What you need to know:
- Apart from political leaders overseeing the exercise in the ward, constituency, county and regional levels, the provincial administration was also being considered to fast-track the process.
- Senate Majority Whip Irungu Kang’ata confirmed that some leaders met the BBI secretariat team in Kikuyu yesterday.
The provincial administration could be roped in on the Building Bridges Initiative signature collection project, even as chances of holding a referendum in June next year slowly run out after last week’s postponement of the launch of the signatures drive.
The signature collection process was to kick off last Thursday through an official launch that would have been presided over by both President Uhuru Kenyatta and ODM leader Raila Odinga.
Yesterday a member of the BBI secretariat told the Nation that the launch could be this week “so that we meet the December 2 deadline for the signature collection as agreed upon by the two principals and lawmakers in Naivasha”.
Apart from political leaders overseeing the exercise in the ward, constituency, county and regional levels, the provincial administration was also being considered to fast-track the process.
“Certain leaders have been trying to poison the ground to frustrate this process. In such areas, we may consider using the provincial administration to collect signatures from those willing. There will be no coercion,” a source privy to the plans, and who requested anonymity, said.
Senate Majority Whip Irungu Kang’ata confirmed that some leaders met the BBI secretariat team in Kikuyu yesterday. The meeting, he added, was “between select Central Kenya Members of Parliament and the BBI Secretariat”.
Asked when the launch of signature collection is likely to resume, the Murang’a Senator said: “Of course we expect the launch to be very soon as the BBI clock is ticking very fast.”
As the possibility of consensus on the contentious issues in the BBI report remains unclear, former Dagoretti South MP Dennis Waweru, who, together with Suna East MP Junet Mohamed, co-chairs the secretariat, said they were awaiting communication from President Kenyatta and Mr Odinga on the way forward.
“As it stands, the launch remains postponed until the two leaders give us a date,” Mr Waweru said yesterday.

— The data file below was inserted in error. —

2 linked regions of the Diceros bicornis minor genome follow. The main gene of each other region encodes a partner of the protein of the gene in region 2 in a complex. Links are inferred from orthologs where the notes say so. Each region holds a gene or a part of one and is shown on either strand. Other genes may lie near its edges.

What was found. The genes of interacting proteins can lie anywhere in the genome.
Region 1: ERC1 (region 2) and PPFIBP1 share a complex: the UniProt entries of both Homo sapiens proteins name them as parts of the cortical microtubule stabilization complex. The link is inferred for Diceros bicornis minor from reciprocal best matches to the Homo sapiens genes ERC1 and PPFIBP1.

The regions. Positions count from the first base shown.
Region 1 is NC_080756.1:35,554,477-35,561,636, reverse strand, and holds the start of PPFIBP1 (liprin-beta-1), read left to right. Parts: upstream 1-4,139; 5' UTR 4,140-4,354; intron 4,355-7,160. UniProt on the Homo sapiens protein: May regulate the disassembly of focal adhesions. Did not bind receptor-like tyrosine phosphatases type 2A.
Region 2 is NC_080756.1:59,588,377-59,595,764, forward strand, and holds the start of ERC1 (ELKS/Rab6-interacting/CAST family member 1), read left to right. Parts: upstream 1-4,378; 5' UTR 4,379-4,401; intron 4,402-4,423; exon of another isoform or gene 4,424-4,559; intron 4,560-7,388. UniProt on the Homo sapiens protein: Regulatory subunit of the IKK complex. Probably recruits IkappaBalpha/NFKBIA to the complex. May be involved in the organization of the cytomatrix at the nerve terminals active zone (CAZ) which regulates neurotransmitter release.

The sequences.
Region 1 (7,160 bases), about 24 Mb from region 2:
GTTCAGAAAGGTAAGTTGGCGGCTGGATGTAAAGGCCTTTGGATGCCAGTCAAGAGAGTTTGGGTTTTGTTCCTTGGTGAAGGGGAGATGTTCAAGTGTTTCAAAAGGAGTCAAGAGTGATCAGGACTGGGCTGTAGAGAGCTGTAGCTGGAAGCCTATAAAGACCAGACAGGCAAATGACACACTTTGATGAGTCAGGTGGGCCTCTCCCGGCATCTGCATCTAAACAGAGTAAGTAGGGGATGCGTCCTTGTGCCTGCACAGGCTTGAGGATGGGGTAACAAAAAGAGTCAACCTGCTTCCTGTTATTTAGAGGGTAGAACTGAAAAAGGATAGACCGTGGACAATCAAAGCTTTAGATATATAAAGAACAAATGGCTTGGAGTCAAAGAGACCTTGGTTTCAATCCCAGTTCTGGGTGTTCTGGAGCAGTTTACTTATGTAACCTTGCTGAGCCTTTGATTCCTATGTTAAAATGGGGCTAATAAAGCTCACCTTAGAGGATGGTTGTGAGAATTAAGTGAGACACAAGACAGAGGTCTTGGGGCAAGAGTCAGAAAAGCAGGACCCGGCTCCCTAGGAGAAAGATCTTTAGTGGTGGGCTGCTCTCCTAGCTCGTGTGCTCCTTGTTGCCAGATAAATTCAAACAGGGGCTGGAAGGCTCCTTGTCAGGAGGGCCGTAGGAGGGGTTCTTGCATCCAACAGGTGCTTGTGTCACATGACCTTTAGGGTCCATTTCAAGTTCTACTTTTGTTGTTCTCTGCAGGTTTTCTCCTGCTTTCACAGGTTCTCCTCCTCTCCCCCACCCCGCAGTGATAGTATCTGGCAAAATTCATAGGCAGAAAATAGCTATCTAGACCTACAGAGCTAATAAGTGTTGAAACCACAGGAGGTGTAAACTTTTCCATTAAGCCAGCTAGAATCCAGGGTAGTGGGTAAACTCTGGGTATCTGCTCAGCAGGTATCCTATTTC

The former MP spoke as it became clear that the protagonists will have to work hard to recoup the time lost as a result of the postponement and ensure the process is right on track to beat the strict deadlines provided in the law. The Constitution cannot be tampered with a year or less to an election, hence the August 2021 deadline for BBI.
A section of the BBI secretariat met to draw a programme for the signature collection and the mode to be used to achieve their five million target.
The Nation also learnt that there was a state of confusion over the format for the collection of signatures, which has forced the secretariat to write to the electoral agency for clarification.
Jubilee secretary-general Raphael Tuju said there is need to fast-track the process to ensure the implementation of the report concludes by August next year.
“After August it will be one year to elections and therefore we can’t have a referendum,” Mr Tuju said, adding that there is need to support the BBI report and ensure its implementation is concluded before the next election.
But political observers say the way the BBI process is being handled is not healthy for the country and there is need to accommodate groups seeking changes to the report. They include Deputy President William Ruto, his Tangatanga troops, ANC leader Musalia Mudavadi, the Church and some civil society groups.
“It is not doing as well as it should. It is not a matter of a train leaving the station, but a question of whether the railroad ahead, the one the train will run on, is straight, zigzag, damaged, or well maintained,” said Prof Macharia Munene of the United States International University.
He pointed out that the BBI drive started with two clear factions “but now unfortunately there are three”.
“The faction that it is virtually perfect as it is and thus rejects discussion of any kind, that which claims the document is good and that it could use some panel beating – and in this faction are such unlikely people as Francis Atwoli, Charity Ngilu, and William Ruto.
“There is also the faction that is growing daily that rejects the BBI document in its totality and sees little good in it. In this faction are Martha Karua, Kivutha Kibwana, and some religious bodies.”
Political analyst Dismas Mokua argued that President Kenyatta and Mr Odinga must give those with genuine divergent positions and views room to express themselves and incorporate same in the final document.
“This will increase the probability of having a document that captures the aspirations and interests of majority of Kenyans,” he said.